Satz: also ira.com is. The easiest, a L T O ira.com. Right. That's, that's pretty straightforward. We're on Twitter, I think also under auto IRA. Maybe there's a underscore in there somewhere.
We're on LinkedIn. I'm on Twitter. I'm on LinkedIn. I go by real names. So I'm just Eric's I know it's boring, but I'm just Eric sets of both. So you know, you can pay attention there. Or you can just look up my sweatshirt if you're watching this on video, my hoodie right on.
Watson: I feel like your, your name is right on that barometer where it's distinct enough.
Like I've never heard of like another Eric SATs before, but it's simple enough that like, someone's not going to struggle to spell it or look it up. Most likely maybe you've had different experiences, but I feel like you kind of are right in that Goldilocks zone. Yeah.
Satz: It's funny. It's funny you say that.
So, you know, most people, I think that a fault for most people with Eric is a city. And, and that's what I am, so that works to my advantage. So you'd be, you'd be surprised when I say SATs, like sentence, some of the, you know, w when I'm on the phone with an operator, I'm like S as in Sam, a as in apple, T as in Tom, Z as in zebra, and they're like, oh, sets.
I'm like, yeah, that's what I said, but. Sasha runs with cats, but I don't know if I get all, I get all kinds of stuff. It's crazy. Ask my kids.
Watson: Yeah, I'm right on the other end where there's a, a famous country singer. Who's also named Aaron Watson. Who's like Matt order of magnitude more famous than I am.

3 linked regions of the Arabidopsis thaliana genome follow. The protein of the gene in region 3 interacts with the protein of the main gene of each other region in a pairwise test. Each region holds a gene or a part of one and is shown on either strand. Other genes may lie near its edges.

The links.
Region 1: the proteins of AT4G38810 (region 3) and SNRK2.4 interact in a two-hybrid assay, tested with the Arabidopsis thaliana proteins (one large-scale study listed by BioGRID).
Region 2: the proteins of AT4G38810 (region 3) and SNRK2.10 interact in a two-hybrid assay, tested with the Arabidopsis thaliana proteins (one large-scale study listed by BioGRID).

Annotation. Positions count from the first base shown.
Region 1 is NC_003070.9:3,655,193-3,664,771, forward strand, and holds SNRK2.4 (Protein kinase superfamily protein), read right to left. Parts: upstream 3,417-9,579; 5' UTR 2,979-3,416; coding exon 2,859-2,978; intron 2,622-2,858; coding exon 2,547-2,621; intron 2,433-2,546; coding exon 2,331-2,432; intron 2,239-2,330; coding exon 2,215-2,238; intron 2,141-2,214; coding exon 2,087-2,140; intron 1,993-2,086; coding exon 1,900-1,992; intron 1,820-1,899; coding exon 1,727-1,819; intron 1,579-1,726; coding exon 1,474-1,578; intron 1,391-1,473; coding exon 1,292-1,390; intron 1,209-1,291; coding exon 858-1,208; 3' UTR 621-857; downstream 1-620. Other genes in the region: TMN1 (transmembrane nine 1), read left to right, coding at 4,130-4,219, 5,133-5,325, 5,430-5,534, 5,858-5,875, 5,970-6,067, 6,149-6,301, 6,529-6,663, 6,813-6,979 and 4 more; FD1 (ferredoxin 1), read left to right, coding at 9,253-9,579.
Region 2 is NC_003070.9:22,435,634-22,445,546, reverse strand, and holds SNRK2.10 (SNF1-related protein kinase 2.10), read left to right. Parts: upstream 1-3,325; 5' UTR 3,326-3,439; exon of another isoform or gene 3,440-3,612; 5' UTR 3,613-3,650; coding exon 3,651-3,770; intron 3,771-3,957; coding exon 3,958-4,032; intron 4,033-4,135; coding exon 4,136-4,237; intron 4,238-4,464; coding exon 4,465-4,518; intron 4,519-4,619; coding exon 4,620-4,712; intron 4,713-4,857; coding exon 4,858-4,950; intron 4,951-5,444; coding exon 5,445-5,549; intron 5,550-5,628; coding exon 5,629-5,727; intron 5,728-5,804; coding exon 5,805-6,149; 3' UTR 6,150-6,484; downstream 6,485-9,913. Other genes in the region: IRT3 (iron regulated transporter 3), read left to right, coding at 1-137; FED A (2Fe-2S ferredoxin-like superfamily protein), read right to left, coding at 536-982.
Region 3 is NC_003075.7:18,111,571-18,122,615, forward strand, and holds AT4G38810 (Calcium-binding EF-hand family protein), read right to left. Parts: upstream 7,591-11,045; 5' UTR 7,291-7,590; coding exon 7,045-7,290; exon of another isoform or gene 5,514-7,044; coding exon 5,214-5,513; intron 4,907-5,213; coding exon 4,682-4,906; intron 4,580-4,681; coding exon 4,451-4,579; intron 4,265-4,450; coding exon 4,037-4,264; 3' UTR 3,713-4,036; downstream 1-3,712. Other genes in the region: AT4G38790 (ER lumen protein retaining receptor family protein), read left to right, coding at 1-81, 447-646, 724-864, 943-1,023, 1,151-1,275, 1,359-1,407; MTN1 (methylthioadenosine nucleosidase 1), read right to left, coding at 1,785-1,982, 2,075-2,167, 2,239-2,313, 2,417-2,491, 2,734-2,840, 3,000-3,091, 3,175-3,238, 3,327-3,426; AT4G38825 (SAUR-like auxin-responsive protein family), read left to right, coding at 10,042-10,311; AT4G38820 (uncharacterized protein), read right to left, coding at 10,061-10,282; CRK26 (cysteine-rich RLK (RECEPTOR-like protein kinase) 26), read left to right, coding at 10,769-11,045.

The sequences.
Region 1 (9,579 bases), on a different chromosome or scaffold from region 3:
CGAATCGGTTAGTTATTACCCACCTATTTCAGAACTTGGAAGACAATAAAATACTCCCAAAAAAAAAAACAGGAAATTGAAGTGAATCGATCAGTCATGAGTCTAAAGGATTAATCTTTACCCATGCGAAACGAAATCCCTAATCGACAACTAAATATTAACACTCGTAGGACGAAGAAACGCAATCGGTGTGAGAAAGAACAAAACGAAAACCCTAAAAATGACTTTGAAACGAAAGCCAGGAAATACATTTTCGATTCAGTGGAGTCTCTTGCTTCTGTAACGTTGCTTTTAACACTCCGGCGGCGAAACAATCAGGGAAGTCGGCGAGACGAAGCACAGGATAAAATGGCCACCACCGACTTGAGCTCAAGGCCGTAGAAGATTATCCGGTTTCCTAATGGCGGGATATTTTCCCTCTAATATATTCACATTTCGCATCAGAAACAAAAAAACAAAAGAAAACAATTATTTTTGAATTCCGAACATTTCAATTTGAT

So I'm, I'm dealing with that, like, like Joe Smith. I can't even imagine what his world must be like, but anyways we're going to link all those links in the show notes. To this episode, you can find it in the podcast app. You're probably listening to this firstname.lastname@example.org slash podcast for every single episode of the show.
But before I let you go, Eric, I would like to give you the mic one final time to issue an actionable personal challenge to the audience.
Satz: It's a great question. So it's probably not going to be the, the answer most people might be thinking. I give it, I mean, crypto is so top of mind right now and we have a crypto IRA product.
Coinbase is our partner. And I highly recommend that if people are going to make long-term investments in crypto, that they use an Alto crypto IRA to do it. But that's my, that's not my, my one thing, because I think people are kind of already looking to try to figure out how to do that instead of.